Despite some well-performed movements, the recording by Sonnerie is superior in every respect. The booklet says that Rachel Brown plays the transverse flute and the recorder. I have no idea why the recorder is mentioned, as I haven't heard it on this disc.

The second disc is devoted to the sonatas which Handel originally composed for the recorder. Because of his popularity there was a large market of amateurs who wanted to play sonatas by Handel. A clever publisher like John Walsh used this situation to his own advantage, as he printed sonatas - without Handel's permission - for the most popular instruments among amateurs, the recorder and the transverse flute. That has led to considerable confusion in regard to their original scoring. On this disc we hear the sonatas which Handel conceived for the recorder. The title of the disc refers to the titles found on the manuscripts of four of them. This suggests the recorder is accompanied here by an obbligato harpsichord, but that is not the case. The harpsichord plays a basso continuo part, and this could also be played by a string bass alone.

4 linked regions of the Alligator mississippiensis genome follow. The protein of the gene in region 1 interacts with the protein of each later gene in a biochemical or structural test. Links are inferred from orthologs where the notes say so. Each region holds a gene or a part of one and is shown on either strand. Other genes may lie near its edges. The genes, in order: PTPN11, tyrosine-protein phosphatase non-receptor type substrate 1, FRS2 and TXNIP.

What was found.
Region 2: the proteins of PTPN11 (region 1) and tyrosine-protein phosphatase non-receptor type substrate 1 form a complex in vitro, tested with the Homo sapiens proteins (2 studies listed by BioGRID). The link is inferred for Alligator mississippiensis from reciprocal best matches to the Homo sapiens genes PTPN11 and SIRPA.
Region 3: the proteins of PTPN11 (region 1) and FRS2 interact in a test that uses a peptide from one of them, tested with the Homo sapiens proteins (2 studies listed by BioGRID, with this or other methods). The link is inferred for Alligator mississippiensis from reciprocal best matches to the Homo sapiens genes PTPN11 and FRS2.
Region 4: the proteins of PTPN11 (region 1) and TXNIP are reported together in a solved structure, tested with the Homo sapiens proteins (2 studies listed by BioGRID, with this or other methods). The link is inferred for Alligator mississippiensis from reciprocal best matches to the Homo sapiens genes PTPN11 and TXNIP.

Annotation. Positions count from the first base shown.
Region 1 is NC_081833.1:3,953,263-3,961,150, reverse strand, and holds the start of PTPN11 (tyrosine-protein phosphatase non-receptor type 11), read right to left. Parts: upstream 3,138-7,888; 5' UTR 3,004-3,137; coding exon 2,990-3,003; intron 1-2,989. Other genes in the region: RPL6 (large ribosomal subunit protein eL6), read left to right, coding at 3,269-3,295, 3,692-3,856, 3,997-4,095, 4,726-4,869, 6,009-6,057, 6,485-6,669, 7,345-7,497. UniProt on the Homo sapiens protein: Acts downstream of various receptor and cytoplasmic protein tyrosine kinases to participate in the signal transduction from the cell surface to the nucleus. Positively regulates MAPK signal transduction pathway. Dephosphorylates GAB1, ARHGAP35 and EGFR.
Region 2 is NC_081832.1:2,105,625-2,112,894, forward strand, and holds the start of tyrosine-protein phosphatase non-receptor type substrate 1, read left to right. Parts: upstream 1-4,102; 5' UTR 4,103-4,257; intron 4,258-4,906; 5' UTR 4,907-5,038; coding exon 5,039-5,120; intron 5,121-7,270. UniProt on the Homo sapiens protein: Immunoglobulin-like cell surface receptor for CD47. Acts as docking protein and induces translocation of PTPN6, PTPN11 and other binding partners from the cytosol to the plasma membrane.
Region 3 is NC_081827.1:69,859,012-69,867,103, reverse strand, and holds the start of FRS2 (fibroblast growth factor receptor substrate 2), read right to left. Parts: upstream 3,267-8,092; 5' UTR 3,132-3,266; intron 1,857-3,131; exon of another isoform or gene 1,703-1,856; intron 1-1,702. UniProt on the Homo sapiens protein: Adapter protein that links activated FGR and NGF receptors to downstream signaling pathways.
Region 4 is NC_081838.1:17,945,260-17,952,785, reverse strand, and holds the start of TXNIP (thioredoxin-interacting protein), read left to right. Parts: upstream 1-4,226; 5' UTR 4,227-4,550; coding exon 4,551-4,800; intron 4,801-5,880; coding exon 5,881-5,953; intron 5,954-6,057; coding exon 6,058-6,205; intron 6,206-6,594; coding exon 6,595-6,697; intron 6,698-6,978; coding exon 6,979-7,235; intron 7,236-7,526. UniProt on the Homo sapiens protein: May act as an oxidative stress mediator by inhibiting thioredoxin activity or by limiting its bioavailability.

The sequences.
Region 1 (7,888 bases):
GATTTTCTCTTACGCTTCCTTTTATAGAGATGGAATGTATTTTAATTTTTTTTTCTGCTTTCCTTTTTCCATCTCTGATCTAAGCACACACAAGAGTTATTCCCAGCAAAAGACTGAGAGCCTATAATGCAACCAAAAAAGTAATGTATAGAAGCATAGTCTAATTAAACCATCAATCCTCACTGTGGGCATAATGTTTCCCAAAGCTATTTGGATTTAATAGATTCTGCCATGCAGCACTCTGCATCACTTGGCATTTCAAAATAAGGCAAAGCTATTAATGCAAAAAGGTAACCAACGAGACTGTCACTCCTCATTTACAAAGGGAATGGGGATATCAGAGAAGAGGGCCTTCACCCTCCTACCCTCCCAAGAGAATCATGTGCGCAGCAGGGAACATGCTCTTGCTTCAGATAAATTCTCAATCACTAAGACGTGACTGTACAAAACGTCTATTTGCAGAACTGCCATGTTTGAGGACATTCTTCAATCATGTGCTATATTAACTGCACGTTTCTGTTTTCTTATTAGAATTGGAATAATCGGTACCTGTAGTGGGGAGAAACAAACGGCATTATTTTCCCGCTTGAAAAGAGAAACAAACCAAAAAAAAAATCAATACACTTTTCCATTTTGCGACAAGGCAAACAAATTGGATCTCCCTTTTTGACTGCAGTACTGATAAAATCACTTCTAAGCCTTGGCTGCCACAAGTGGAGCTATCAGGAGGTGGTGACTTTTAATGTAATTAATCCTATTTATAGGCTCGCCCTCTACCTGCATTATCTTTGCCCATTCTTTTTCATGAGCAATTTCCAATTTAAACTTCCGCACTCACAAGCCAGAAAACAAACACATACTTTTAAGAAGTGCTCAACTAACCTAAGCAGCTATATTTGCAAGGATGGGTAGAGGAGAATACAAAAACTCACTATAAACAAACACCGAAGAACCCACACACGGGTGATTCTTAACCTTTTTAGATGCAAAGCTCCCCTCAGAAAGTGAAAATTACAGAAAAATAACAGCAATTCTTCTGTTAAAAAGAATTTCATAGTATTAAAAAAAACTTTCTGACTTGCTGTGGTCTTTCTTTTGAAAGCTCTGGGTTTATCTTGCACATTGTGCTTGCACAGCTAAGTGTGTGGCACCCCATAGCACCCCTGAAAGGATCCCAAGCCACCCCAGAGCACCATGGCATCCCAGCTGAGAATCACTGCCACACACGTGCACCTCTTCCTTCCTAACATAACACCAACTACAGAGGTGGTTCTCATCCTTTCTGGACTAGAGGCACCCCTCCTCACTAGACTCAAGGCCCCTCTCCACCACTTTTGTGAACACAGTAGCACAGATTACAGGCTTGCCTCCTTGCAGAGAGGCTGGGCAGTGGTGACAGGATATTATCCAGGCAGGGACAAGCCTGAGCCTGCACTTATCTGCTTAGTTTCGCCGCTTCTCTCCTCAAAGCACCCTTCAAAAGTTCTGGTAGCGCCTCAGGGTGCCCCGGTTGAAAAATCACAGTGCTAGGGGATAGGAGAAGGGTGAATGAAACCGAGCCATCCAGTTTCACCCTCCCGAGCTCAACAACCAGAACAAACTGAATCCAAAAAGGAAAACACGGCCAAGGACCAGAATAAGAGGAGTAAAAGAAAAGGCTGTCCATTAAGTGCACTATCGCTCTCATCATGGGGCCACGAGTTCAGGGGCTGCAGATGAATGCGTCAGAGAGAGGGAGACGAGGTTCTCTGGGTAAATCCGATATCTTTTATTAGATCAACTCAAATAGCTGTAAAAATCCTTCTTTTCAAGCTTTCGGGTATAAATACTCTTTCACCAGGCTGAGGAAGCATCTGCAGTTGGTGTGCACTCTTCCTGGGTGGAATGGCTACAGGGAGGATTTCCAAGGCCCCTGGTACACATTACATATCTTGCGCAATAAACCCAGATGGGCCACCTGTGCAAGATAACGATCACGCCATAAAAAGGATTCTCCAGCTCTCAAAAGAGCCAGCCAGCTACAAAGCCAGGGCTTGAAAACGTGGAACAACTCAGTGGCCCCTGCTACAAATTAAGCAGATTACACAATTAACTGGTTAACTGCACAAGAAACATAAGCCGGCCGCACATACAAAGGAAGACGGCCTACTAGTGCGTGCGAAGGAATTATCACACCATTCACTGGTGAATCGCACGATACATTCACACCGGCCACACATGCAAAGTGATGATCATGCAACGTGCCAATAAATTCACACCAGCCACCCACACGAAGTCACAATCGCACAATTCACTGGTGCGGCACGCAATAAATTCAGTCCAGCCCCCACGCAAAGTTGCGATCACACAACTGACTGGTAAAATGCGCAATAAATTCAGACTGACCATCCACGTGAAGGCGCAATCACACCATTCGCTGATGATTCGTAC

There is no lack of recordings of these sonatas. Even so this disc has something to offer which most recordings have to do without: the use of an original recorder. Historical wind instruments are precious and vulnerable. In his notes on the instruments used in this recording Heiko ter Schegget writes: "Unlike string instruments, recorders get 'used up' during extended periods of playing, since the player's humid breath swells the old wood and creates air currents that in turn cause erosion". He plays a treble recorder in F by Peter Bressan from around 1715, which is part of Frans Brüggen's collection. Because of the vulnerability of such an instrument he uses it only in two sonatas (HWV 365 and 369). In the other sonatas he plays two of his own copies, after the Bressan recorder and after an instrument by Thomas Stanesby Sr. which is also part of the collection of Frans Brüggen.

The performance is excellent throughout. Heiko ter Schegget excels in his generous addition of ornaments - all very stylish and tasteful - and his differentiated treatment of dynamics, both on longer notes and between good and bad notes. The tempi are well-chosen, and now and then the players slow down a little which creates some additional tension. Zvi Meniker realises the basso continuo part brilliantly. He plays a copy of an instrument by Christian Vater of 1738. I probably would have preferred an English or a French instrument, both for historical and for stylistic reasons. In some fast movements this harpsichord is a bit too loud.

The performances are compelling and engaging, though, and no Handel lover or recorder aficionado should miss it.

Johan van Veen (© 2011)

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Heiko ter Schegget